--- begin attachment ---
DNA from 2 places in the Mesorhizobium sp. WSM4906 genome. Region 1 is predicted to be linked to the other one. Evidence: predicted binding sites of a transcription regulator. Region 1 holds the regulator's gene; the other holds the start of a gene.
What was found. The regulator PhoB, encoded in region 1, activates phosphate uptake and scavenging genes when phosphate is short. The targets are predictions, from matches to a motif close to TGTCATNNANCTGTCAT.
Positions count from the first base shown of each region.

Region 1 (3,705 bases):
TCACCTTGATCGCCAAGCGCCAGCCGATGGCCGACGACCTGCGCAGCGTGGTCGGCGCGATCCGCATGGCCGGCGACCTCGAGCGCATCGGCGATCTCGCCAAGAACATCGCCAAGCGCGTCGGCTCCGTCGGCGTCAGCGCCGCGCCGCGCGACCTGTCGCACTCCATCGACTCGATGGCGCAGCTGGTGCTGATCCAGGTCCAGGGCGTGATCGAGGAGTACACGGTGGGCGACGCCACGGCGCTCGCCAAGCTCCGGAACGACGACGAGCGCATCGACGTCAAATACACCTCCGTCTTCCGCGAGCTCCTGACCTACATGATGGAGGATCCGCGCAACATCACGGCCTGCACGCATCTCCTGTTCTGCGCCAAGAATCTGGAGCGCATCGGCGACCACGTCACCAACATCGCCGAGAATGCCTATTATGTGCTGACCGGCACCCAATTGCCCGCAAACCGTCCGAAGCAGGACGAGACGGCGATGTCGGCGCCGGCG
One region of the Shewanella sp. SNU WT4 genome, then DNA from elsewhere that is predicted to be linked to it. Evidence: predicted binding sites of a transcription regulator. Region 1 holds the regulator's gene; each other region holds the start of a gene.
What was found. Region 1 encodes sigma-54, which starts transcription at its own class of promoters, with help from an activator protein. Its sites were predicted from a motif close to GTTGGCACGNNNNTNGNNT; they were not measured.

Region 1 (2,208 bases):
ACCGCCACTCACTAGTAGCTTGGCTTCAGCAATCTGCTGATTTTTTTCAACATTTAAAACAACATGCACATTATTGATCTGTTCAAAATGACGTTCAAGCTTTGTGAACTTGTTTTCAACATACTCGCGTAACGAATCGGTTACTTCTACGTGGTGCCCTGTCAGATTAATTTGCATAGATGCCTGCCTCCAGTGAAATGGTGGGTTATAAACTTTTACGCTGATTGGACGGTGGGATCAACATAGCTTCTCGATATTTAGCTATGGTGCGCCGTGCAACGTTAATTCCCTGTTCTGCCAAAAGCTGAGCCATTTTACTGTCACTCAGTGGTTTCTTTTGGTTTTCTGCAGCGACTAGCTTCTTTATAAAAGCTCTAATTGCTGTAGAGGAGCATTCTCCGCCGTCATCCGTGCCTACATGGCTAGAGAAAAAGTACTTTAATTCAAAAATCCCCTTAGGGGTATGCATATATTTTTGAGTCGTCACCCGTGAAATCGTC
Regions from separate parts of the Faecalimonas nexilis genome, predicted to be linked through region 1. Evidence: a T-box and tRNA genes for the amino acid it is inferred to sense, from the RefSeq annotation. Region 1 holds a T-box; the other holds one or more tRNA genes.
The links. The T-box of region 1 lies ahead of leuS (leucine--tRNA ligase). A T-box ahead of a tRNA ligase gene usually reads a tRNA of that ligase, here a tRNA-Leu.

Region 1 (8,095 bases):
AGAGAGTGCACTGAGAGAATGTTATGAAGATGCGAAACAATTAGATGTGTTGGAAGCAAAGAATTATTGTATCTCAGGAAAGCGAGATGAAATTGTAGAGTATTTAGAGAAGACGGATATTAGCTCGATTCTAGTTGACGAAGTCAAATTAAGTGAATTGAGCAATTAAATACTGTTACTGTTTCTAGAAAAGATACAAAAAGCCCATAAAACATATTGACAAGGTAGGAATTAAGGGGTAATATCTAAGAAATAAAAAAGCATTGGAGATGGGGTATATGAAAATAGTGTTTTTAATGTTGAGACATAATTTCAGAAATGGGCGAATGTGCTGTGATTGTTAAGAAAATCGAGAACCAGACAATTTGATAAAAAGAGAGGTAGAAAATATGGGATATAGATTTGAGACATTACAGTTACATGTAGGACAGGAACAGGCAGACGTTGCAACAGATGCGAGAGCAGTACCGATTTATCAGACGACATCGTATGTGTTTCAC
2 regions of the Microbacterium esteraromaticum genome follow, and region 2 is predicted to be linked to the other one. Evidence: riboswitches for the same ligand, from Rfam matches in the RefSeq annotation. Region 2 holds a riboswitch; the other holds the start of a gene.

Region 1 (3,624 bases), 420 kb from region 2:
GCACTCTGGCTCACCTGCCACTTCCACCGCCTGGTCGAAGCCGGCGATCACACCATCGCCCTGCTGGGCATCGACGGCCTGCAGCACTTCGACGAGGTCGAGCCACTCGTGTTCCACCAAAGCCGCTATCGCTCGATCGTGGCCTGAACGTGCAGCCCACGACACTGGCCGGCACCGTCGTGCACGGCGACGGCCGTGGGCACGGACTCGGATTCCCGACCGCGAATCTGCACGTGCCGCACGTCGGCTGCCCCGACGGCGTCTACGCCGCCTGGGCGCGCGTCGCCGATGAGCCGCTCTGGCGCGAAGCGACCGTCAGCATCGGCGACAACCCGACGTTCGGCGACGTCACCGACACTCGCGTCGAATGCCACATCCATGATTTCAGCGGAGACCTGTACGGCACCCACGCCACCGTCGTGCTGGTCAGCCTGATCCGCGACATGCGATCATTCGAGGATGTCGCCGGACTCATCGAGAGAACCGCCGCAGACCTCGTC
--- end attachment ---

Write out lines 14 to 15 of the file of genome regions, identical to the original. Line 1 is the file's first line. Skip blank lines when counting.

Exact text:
2 regions of the Microbacterium esteraromaticum genome follow, and region 2 is predicted to be linked to the other one. Evidence: riboswitches for the same ligand, from Rfam matches in the RefSeq annotation. Region 2 holds a riboswitch; the other holds the start of a gene.

Region 1 (3,624 bases), 420 kb from region 2: